A brain-computer interface (BCI) that employs imagined speech as the mode of determining user intent requires strong generalizability for a feasible system to be realized. Research in this field has typically applied data to training algorithms on a within-subject basis. However, even within-subject training and test data are not always of the same feature space and distribution. Such scenarios can contribute to poor BCI performance, and real-world applications for imagined speechbased BCIs cannot assume homogeneity in user data. Transfer Learning (TL) is a common approach used to improve generalizability in machine learning models through transfer of knowledge from a source domain to a target task. In this study, two distinct TL methodologies are employed to classify EEG data corresponding to imagined speech production of vowels, using a deep convolutional neural network (CNN). Both TL approaches involved conditional training of the CNN on all subjects, excluding the target subject. A subset of the target subject data was then used to fine-tune either the input or output layers of the CNN. Results were compared with a standard benchmark using a within-subject approach. Both TL methods significantly outperformed the baseline and fine-tuning of the input layers resulted in the highest overall accuracy (35.68%; chance: 20%).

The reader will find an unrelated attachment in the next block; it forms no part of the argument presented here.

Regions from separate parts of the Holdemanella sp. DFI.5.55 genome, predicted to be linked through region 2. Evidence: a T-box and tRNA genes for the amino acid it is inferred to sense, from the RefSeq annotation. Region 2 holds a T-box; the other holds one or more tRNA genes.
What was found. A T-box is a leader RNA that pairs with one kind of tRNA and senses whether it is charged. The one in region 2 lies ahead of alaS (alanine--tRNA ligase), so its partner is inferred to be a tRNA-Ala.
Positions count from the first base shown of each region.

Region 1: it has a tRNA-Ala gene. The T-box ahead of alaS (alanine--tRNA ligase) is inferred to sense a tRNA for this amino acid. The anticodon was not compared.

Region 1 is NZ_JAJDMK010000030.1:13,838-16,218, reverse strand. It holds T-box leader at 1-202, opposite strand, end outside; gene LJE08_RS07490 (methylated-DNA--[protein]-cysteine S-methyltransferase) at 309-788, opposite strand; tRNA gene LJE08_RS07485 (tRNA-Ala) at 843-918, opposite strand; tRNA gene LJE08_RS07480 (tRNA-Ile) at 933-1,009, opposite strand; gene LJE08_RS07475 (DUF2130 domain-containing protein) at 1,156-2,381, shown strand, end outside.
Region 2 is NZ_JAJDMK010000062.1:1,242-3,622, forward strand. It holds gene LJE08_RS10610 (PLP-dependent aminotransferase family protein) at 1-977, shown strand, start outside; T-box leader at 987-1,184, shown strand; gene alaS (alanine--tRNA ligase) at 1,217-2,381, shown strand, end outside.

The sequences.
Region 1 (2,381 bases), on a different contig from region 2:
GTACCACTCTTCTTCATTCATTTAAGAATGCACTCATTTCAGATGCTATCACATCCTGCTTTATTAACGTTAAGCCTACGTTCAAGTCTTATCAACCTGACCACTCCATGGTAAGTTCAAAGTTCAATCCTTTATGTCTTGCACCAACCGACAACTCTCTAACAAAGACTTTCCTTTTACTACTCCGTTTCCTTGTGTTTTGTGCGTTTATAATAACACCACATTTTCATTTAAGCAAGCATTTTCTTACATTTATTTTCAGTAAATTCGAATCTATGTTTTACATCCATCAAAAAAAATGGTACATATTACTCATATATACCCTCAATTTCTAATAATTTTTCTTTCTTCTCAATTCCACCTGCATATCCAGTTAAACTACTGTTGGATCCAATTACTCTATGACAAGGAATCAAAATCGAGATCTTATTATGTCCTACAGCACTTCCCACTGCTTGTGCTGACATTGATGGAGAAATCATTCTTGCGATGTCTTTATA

|Number of pages||6|
|Publication status||Accepted/In press - 2019|
|Event||IEEE International Conference on Systems, Man, and Cybernetics, 2019: Industry 4.0 - Bari, Italy|
Duration: 6 Oct 2019 → 9 Oct 2019
|Conference||IEEE International Conference on Systems, Man, and Cybernetics, 2019|
|Abbreviated title||IEEE SMC 2019|
|Period||6/10/19 → 9/10/19|
- Electroencephalogram (EEG)
- Imagined Speech
- Convolutional Neural Network
- Deep Learning
- Transfer Learning
- brain computer interface
Cooney, C., Raffaella, F., & Coyle, D. (Accepted/In press). Optimizing Input Layers Improves CNN Generalization and Transfer Learning for Imagined Speech Decoding from EEG. Paper presented at IEEE International Conference on Systems, Man, and Cybernetics, 2019, Bari, Italy.